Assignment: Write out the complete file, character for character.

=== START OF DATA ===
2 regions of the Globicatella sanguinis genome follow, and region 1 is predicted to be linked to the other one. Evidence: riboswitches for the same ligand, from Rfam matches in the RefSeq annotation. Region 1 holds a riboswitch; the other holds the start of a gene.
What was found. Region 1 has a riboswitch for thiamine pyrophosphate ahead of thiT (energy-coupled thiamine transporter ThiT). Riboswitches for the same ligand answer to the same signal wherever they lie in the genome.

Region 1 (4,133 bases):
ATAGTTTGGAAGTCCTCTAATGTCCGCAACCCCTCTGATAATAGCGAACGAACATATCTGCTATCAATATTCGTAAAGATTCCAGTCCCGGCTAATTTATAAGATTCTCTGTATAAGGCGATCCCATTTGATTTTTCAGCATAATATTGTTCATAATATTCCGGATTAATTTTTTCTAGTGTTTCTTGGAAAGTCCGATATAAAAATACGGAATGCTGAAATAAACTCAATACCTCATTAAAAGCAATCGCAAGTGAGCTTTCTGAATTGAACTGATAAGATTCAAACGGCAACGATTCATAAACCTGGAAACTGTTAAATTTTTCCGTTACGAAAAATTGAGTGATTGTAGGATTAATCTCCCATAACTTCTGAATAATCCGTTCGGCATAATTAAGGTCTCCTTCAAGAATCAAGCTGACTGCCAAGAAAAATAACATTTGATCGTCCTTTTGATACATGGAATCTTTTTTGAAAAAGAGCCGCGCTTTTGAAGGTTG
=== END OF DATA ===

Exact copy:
2 regions of the Globicatella sanguinis genome follow, and region 1 is predicted to be linked to the other one. Evidence: riboswitches for the same ligand, from Rfam matches in the RefSeq annotation. Region 1 holds a riboswitch; the other holds the start of a gene.
What was found. Region 1 has a riboswitch for thiamine pyrophosphate ahead of thiT (energy-coupled thiamine transporter ThiT). Riboswitches for the same ligand answer to the same signal wherever they lie in the genome.

Region 1 (4,133 bases):
ATAGTTTGGAAGTCCTCTAATGTCCGCAACCCCTCTGATAATAGCGAACGAACATATCTGCTATCAATATTCGTAAAGATTCCAGTCCCGGCTAATTTATAAGATTCTCTGTATAAGGCGATCCCATTTGATTTTTCAGCATAATATTGTTCATAATATTCCGGATTAATTTTTTCTAGTGTTTCTTGGAAAGTCCGATATAAAAATACGGAATGCTGAAATAAACTCAATACCTCATTAAAAGCAATCGCAAGTGAGCTTTCTGAATTGAACTGATAAGATTCAAACGGCAACGATTCATAAACCTGGAAACTGTTAAATTTTTCCGTTACGAAAAATTGAGTGATTGTAGGATTAATCTCCCATAACTTCTGAATAATCCGTTCGGCATAATTAAGGTCTCCTTCAAGAATCAAGCTGACTGCCAAGAAAAATAACATTTGATCGTCCTTTTGATACATGGAATCTTTTTTGAAAAAGAGCCGCGCTTTTGAAGGTTG